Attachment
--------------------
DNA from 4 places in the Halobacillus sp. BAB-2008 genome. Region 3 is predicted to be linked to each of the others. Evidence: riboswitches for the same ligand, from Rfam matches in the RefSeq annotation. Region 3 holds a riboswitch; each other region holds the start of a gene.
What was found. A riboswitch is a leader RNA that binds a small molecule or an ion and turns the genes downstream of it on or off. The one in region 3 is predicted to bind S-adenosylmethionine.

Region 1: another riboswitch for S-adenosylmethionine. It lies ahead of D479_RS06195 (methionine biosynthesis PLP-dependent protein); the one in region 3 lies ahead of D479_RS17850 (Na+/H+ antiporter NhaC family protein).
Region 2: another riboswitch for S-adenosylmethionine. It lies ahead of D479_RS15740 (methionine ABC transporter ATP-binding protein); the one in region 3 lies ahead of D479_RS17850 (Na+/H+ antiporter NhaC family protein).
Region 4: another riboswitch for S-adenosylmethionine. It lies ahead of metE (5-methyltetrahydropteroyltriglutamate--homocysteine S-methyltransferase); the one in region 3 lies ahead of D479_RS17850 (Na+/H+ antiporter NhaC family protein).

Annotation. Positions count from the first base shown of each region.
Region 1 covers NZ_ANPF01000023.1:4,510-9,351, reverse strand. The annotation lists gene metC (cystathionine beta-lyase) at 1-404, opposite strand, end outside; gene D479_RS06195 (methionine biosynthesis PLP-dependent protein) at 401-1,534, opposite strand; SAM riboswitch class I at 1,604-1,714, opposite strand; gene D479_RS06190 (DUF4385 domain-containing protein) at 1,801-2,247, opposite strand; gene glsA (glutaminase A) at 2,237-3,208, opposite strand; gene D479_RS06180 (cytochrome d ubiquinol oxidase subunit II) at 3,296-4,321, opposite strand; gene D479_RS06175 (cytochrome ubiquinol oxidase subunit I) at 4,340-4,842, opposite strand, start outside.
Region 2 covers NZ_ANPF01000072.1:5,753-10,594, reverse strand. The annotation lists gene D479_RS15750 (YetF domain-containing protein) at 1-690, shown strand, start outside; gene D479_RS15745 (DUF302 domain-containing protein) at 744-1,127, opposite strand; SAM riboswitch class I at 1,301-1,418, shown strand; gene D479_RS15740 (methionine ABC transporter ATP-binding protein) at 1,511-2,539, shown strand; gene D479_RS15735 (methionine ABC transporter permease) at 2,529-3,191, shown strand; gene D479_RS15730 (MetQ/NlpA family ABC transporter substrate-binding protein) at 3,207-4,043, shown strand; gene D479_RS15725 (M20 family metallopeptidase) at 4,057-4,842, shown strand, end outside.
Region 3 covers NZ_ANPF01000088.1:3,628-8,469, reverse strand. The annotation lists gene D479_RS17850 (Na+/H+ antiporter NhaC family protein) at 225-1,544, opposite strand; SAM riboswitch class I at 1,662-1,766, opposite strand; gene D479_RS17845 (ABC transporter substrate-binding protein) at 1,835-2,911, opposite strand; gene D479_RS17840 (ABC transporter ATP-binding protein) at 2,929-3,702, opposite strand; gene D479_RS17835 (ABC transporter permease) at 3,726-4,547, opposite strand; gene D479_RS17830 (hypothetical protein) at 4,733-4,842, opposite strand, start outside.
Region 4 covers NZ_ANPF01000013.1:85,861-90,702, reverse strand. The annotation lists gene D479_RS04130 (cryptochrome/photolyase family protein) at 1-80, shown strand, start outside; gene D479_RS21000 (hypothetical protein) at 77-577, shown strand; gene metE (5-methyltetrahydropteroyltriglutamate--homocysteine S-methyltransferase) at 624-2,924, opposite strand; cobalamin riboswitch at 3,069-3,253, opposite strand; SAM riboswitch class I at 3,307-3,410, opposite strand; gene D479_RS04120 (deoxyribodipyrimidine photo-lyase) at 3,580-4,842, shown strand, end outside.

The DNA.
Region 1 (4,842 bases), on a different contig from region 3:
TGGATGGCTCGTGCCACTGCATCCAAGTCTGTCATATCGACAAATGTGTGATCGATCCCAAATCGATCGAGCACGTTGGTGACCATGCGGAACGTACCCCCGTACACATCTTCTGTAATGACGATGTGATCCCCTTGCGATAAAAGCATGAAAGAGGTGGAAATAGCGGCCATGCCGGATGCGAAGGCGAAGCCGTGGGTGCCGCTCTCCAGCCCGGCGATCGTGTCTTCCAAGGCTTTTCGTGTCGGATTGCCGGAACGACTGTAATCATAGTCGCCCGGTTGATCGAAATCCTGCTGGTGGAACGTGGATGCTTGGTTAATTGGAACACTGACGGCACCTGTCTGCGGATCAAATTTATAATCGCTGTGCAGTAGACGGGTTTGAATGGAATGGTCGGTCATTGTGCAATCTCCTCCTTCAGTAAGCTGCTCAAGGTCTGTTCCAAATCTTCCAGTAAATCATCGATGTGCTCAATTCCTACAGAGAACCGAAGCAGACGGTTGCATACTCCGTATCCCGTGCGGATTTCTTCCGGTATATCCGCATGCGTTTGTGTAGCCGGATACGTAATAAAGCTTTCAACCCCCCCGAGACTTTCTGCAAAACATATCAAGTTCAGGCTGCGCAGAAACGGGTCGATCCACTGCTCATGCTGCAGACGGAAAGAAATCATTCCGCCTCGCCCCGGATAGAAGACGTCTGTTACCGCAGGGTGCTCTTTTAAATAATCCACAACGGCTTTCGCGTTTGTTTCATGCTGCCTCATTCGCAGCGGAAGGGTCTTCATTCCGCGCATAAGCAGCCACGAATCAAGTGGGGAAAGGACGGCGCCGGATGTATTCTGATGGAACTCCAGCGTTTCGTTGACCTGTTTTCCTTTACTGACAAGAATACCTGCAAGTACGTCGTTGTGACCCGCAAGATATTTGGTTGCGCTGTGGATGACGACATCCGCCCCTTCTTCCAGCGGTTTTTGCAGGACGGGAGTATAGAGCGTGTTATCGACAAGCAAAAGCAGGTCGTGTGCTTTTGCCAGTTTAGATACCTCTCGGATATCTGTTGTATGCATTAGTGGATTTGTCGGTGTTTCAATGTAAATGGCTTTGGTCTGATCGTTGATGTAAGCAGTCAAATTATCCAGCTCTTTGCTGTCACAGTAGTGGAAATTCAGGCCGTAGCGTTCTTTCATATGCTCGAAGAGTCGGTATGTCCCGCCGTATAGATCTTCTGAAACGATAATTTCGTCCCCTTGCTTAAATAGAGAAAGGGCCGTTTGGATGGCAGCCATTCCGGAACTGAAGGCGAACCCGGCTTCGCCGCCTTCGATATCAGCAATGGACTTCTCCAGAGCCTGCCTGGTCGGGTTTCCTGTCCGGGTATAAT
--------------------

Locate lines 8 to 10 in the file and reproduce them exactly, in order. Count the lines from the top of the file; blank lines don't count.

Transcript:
Region 2 covers NZ_ANPF01000072.1:5,753-10,594, reverse strand. The annotation lists gene D479_RS15750 (YetF domain-containing protein) at 1-690, shown strand, start outside; gene D479_RS15745 (DUF302 domain-containing protein) at 744-1,127, opposite strand; SAM riboswitch class I at 1,301-1,418, shown strand; gene D479_RS15740 (methionine ABC transporter ATP-binding protein) at 1,511-2,539, shown strand; gene D479_RS15735 (methionine ABC transporter permease) at 2,529-3,191, shown strand; gene D479_RS15730 (MetQ/NlpA family ABC transporter substrate-binding protein) at 3,207-4,043, shown strand; gene D479_RS15725 (M20 family metallopeptidase) at 4,057-4,842, shown strand, end outside.
Region 3 covers NZ_ANPF01000088.1:3,628-8,469, reverse strand. The annotation lists gene D479_RS17850 (Na+/H+ antiporter NhaC family protein) at 225-1,544, opposite strand; SAM riboswitch class I at 1,662-1,766, opposite strand; gene D479_RS17845 (ABC transporter substrate-binding protein) at 1,835-2,911, opposite strand; gene D479_RS17840 (ABC transporter ATP-binding protein) at 2,929-3,702, opposite strand; gene D479_RS17835 (ABC transporter permease) at 3,726-4,547, opposite strand; gene D479_RS17830 (hypothetical protein) at 4,733-4,842, opposite strand, start outside.
Region 4 covers NZ_ANPF01000013.1:85,861-90,702, reverse strand. The annotation lists gene D479_RS04130 (cryptochrome/photolyase family protein) at 1-80, shown strand, start outside; gene D479_RS21000 (hypothetical protein) at 77-577, shown strand; gene metE (5-methyltetrahydropteroyltriglutamate--homocysteine S-methyltransferase) at 624-2,924, opposite strand; cobalamin riboswitch at 3,069-3,253, opposite strand; SAM riboswitch class I at 3,307-3,410, opposite strand; gene D479_RS04120 (deoxyribodipyrimidine photo-lyase) at 3,580-4,842, shown strand, end outside.